Pricing carbon is an economic reform. It will have a powerful effect on our economy. It will see us use energy more productively. It will see us produce more—have a greater output for a given level of energy input. It will direct domestic and international capital, and this is one of the points that the opposition have never grasped: a carbon price also acts as a signal to investors. It says to investors that they should not just invest in the old economy but also invest in the new economy, the clean energy economy—the economy that we know will continue to grow as the world consistently moves to place a premium on low carbon goods and services.

We know that this is a carbon constrained world, whether those opposite rail against it or not. The countries that will be able to compete in that world will be the countries that have put in sensible economic reforms. That is why carbon pricing is part of Labor's broader economic agenda. It is about ensuring that the Australian economy can take advantage of the opportunities as they arise. We do not want to condemn this country to catch up when it comes to low-carbon jobs. The low-carbon goods and services sector is already worth at least $4.8 trillion and employs some 28 million people. It is a sector growing at four per cent a year—faster than world GDP growth. That is why we are determined to do this, and that is why we are determined to put the national interest first, even when it is not easy for us to do.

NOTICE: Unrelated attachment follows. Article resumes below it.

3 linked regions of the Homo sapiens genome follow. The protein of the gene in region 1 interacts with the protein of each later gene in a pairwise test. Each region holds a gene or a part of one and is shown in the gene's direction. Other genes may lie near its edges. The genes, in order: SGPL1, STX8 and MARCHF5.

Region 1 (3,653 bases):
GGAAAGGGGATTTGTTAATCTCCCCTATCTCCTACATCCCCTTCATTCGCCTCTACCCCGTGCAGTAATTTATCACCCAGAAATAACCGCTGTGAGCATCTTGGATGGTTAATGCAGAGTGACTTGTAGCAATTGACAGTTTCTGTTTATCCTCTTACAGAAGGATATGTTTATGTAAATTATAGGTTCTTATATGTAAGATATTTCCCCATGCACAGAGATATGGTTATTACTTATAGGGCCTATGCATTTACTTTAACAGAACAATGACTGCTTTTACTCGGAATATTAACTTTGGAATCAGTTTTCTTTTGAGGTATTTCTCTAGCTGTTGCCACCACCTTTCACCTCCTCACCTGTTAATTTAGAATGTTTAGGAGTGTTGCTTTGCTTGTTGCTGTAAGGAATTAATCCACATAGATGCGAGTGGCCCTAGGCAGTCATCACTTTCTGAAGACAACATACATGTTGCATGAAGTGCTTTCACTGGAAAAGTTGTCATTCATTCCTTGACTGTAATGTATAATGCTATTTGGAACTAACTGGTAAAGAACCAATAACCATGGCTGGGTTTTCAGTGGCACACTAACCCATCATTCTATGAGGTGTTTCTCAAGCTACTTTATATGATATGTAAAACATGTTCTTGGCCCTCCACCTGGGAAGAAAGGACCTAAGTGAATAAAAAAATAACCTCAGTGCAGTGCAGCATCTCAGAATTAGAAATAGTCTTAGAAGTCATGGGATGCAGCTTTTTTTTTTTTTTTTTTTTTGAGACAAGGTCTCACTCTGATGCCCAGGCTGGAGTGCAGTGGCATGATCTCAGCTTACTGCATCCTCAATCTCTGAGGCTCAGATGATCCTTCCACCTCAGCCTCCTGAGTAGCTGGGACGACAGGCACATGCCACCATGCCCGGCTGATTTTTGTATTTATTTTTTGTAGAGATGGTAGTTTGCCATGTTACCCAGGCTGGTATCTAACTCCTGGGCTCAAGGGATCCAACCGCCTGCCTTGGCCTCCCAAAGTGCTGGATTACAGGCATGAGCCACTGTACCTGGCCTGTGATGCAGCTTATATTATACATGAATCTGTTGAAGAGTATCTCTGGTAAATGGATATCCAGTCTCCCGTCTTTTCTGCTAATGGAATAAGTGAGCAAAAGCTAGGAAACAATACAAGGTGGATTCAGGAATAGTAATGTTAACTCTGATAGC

It is unsurprising that it is the Labor Party who has been prepared to introduce this reform, because in its history Labor has always looked to the future wellbeing of Australians, not only today but also tomorrow. Labor has always looked at how it is that we ensure not just the jobs of today but the jobs and economy of tomorrow. Think back to the reforming Labor governments such as those of Prime Minister Hawke and Prime Minister Keating, governments which laid the foundation of the economy we have today, governments which laid the foundation of the economic reforms that mean we have had the prosperity we have seen in the last decade. This is a party that recognises that if you want to secure prosperity for tomorrow, if you want to secure jobs for tomorrow, you cannot shy away from policy challenges in the face of the sorts of scare campaigns that this nation has been subjected to under Mr Abbott.